Banana Child

 

Walking through a banana plantation

with my not-so-small son

we tread on crisp fallen fronds,

 

our frayed espadrilles slipping sideways,

rustle to an autumn crunch.

 

Rain echoes slow, stuck on a hollow note. 

 

From the multi-layered hearts of the adult trees,

infant banana plants suck and begin to grow.

 

My son, a farmer, says ‘only the strongest survive,

the rest are sacrificed, 

you know Darwin’s theory?’

 

Rain echoes slow, stuck on a hollow note.

 

A mother plant, fingers bunched into safe

green fists, is opening.

Below the male flower hangs crimson.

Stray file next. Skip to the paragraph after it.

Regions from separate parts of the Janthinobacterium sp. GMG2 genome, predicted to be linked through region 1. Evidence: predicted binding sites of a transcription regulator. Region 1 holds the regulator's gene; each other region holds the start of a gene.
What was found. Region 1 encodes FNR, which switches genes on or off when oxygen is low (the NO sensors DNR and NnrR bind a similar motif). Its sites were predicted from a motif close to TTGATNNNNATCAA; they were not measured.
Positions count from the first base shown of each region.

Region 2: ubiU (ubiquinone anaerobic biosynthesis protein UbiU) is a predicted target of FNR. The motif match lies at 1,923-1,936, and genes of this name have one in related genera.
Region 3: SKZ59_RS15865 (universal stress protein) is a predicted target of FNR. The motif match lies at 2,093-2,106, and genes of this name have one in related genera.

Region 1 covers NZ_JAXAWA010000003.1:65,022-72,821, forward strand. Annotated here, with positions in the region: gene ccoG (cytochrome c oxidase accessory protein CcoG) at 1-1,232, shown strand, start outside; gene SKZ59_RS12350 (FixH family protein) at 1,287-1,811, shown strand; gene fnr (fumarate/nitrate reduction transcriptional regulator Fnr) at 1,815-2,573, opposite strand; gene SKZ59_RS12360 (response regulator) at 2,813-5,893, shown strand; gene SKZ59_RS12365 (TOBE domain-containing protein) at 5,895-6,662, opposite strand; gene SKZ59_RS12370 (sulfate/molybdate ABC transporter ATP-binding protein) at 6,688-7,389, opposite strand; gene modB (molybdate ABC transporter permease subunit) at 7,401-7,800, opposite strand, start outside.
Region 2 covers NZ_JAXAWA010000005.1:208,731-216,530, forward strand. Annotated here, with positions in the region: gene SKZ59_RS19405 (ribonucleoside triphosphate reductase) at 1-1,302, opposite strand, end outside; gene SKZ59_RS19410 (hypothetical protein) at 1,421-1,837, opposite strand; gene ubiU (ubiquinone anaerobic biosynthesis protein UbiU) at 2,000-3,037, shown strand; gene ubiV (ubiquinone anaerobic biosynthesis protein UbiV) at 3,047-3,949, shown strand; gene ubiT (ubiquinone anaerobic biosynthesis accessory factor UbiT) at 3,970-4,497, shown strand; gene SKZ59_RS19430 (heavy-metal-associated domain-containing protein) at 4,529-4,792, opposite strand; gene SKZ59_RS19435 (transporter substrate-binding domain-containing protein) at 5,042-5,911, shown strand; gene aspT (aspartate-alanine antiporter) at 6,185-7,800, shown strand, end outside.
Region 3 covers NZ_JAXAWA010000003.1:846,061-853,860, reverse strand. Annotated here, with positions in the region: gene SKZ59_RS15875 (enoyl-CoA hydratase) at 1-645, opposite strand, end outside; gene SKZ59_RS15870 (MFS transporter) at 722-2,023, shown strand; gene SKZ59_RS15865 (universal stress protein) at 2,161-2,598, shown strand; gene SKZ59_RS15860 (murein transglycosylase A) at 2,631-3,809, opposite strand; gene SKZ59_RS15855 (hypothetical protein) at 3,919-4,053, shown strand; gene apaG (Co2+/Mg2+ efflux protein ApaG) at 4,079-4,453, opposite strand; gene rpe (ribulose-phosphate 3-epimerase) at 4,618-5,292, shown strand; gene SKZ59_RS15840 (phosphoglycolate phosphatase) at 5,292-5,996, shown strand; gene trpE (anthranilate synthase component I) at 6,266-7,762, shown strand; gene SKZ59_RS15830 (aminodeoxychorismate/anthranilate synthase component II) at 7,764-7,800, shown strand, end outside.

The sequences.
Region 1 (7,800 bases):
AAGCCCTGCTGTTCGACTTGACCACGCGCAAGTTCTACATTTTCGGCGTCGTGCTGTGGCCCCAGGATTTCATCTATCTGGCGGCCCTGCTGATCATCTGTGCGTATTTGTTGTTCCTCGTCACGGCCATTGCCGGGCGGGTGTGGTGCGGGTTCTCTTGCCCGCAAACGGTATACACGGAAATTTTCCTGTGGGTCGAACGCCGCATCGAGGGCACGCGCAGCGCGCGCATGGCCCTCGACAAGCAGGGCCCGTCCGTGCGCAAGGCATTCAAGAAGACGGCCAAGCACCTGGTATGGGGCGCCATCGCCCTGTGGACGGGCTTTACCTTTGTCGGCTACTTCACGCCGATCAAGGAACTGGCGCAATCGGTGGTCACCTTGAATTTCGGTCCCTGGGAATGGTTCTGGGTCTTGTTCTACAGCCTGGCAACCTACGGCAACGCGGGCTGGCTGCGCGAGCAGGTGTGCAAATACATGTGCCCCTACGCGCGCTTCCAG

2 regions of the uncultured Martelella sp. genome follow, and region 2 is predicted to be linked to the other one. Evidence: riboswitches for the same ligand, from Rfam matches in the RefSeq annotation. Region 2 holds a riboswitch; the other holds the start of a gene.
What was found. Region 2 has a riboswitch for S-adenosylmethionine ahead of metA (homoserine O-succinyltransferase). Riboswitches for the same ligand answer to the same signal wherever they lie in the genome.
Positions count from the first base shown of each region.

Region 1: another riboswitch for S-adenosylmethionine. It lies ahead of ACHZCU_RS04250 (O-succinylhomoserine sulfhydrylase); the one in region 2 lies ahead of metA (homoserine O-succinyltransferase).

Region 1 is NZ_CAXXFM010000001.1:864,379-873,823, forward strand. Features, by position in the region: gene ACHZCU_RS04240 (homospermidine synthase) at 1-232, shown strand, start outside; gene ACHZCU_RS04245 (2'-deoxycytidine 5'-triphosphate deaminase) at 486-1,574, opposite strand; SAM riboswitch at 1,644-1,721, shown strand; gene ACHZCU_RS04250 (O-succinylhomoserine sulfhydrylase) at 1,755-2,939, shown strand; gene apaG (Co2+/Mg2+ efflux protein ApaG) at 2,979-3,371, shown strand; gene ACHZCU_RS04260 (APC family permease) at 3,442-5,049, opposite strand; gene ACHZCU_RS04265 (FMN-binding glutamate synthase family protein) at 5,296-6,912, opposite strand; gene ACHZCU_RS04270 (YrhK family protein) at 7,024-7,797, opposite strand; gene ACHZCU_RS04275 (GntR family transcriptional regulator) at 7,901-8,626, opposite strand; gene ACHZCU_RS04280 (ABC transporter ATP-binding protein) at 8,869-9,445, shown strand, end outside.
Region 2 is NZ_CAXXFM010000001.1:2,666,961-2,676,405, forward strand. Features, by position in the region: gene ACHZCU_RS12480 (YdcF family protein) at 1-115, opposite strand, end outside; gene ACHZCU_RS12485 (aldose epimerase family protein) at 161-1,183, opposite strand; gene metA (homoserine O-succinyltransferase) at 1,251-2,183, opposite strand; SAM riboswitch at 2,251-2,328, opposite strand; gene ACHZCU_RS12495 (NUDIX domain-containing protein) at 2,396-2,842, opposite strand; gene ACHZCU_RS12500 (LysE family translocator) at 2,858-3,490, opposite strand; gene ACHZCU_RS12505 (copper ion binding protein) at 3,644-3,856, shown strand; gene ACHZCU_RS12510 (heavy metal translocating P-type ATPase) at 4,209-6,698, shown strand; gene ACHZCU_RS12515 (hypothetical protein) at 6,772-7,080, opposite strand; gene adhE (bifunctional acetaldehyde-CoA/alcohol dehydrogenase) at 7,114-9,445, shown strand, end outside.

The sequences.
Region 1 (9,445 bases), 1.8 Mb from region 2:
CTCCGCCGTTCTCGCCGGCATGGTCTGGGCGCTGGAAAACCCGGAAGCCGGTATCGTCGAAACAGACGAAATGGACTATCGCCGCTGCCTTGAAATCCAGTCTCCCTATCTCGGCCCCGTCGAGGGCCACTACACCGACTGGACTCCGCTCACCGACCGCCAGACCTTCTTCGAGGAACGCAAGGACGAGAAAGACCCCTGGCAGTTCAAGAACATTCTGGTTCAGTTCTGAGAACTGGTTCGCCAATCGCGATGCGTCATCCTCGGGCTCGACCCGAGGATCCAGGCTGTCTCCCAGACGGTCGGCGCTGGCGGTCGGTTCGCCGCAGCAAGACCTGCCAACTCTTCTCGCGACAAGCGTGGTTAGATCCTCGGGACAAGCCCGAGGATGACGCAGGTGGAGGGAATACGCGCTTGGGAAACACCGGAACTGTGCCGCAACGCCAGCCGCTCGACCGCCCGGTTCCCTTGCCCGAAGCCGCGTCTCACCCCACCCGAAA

The plant has fruited in nine months, 

and after harvest it will die. 

 

Rain echoes slow, stuck on a hollow note.

 

 

 

María Castro Domínguez is the author of A Face in The Crowd, her Erbacce–press winning collection, and Ten Truths from Wonderland (Hedgehog Poetry Press), a collaboration with Matt Duggan. Winner of the third prize in Brittle Star´s Poetry Competition 2018. Finalist in the 2019 Stephen A DiBiase Poetry contest NY and highly commended in the Borderlines Poetry Competition. Her poems have appeared in many anthologies and journals such as Apogee, The Long-Islander Huntington Journal NY, Popshot, PANK, Empty MirrorThe Chattahoochee Review, The Cortland Review and Backlash Press. 

ISSN 2632-4423

© 2019–22 The Lincoln Review